Cedric Gibbons

Austin Cedric Gibbons (March 23, 1890[1] [2]– July 26, 1960) was an American art director and production designer for the film industry. He also made a significant contribution to motion picture theater architecture from the 1930s to 1950s. Gibbons designed the Oscar statuette in 1928, but tasked the sculpting to George Stanley, a Los Angeles artist.[3][4] He was nominated 38 times for the Academy Award for Best Production Design and won the Oscar 11 times.[5]

Cedric Gibbons
Cedric Gibbons in 1936
Austin Cedric Gibbons

March 23, 1890
DiedJuly 26, 1960 (aged 70)
Resting placeCalvary Cemetery, East Los Angeles
OccupationArt director, set decorator
Years active1919 – 1956
Dolores del Rio
(m. 1930; div. 1941)

Hazel Brooks
(m. 1944)
RelativesVeronica Cooper (niece)


Tarzan his mate poster
In addition to his credits as set decorator and art director, Cedric Gibbons is credited for directing one feature film, Tarzan and His Mate (1934)

Austin Cedric Gibbons was born in New York City[1][2] to architect Austin P. Gibbons and Veronica Fitzpatrick Simmons. He was privately tutored and studied at the Art Students League of New York. In 1911 he began working in his father's office as a junior draftsman. Art director at Edison Studios in New Jersey from 1915, he served in the US Navy during World War I. He then joined Goldwyn Studios, and began a long career with Metro-Goldwyn-Mayer in 1924, when the studio was founded.[6]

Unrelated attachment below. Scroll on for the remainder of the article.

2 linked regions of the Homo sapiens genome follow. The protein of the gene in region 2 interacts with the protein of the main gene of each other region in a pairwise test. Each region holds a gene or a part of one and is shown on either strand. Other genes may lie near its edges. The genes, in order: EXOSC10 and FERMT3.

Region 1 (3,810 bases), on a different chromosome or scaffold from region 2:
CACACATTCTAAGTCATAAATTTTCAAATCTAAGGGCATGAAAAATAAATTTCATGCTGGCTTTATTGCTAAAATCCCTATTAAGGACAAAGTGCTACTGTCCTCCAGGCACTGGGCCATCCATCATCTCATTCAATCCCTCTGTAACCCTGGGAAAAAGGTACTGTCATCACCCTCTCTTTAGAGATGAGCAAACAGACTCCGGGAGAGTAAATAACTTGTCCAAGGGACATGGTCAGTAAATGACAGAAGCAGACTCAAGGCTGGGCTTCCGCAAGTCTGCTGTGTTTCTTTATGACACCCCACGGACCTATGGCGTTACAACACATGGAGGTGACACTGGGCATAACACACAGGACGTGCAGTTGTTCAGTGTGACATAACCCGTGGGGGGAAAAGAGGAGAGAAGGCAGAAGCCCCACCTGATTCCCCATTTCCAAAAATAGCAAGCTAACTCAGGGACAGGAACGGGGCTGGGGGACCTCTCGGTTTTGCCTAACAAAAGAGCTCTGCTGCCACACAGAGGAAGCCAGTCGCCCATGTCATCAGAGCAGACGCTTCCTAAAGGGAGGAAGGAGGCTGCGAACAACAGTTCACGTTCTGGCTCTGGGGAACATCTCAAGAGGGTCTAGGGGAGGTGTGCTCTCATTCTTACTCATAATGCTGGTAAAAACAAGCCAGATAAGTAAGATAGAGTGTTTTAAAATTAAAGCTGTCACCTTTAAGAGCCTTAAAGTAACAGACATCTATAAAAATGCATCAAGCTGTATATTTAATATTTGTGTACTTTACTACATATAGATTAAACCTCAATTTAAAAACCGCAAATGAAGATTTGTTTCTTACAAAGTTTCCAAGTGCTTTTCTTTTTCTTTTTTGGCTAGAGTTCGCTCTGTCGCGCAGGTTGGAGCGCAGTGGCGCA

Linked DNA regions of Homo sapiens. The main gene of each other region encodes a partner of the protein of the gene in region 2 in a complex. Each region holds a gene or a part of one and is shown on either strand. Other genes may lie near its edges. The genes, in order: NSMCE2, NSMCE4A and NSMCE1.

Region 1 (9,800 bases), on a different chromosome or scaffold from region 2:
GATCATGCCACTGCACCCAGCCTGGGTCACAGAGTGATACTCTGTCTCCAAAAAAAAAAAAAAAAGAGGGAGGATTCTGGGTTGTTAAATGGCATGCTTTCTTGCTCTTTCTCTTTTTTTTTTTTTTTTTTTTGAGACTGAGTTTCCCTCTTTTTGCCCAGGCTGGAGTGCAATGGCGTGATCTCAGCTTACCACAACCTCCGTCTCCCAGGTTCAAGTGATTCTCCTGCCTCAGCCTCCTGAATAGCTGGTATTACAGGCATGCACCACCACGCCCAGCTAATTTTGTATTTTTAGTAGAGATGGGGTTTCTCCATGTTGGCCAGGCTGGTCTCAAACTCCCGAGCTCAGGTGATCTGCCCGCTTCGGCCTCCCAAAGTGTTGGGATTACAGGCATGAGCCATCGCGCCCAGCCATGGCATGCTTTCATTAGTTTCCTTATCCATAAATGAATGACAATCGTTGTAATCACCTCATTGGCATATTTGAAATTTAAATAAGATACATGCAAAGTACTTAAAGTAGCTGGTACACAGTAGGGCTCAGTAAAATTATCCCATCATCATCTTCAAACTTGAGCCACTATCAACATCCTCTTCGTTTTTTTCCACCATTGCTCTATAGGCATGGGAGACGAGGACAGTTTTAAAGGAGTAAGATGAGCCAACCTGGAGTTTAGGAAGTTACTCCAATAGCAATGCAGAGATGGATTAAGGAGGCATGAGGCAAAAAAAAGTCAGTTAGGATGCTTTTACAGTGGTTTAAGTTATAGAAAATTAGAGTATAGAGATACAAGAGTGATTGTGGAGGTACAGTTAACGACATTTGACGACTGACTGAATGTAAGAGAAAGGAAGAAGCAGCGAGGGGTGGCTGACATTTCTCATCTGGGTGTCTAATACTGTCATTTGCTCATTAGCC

Gibbons was one of the original 36 founding members of The Academy of Motion Picture Arts and Sciences and designed the Academy Awards statuette in 1928.[4] A trophy for which he himself would be nominated 38 times, winning 11.

He retired from MGM as director and the head of the art department in 1956 with about 1,500 films credited to him; however, this number is thought to be exaggerated when other designers may have done the bulk of the work. Even so, his actual hands-on art direction is considerable and his contributions lasting.[7][8]

Personal life and death

In 1930, Gibbons married actress Dolores del Río and co-designed their house in Santa Monica, an intricate Art Deco residence influenced by Rudolf Schindler. They divorced in 1941; three years later[9] he married actress Hazel Brooks, with whom he remained until his death.

Gibbons' second cousin Frederick Gibbons—a musician, orchestra conductor, and entertainer who worked with him at MGM—was the father of Billy Gibbons of the rock band ZZ Top.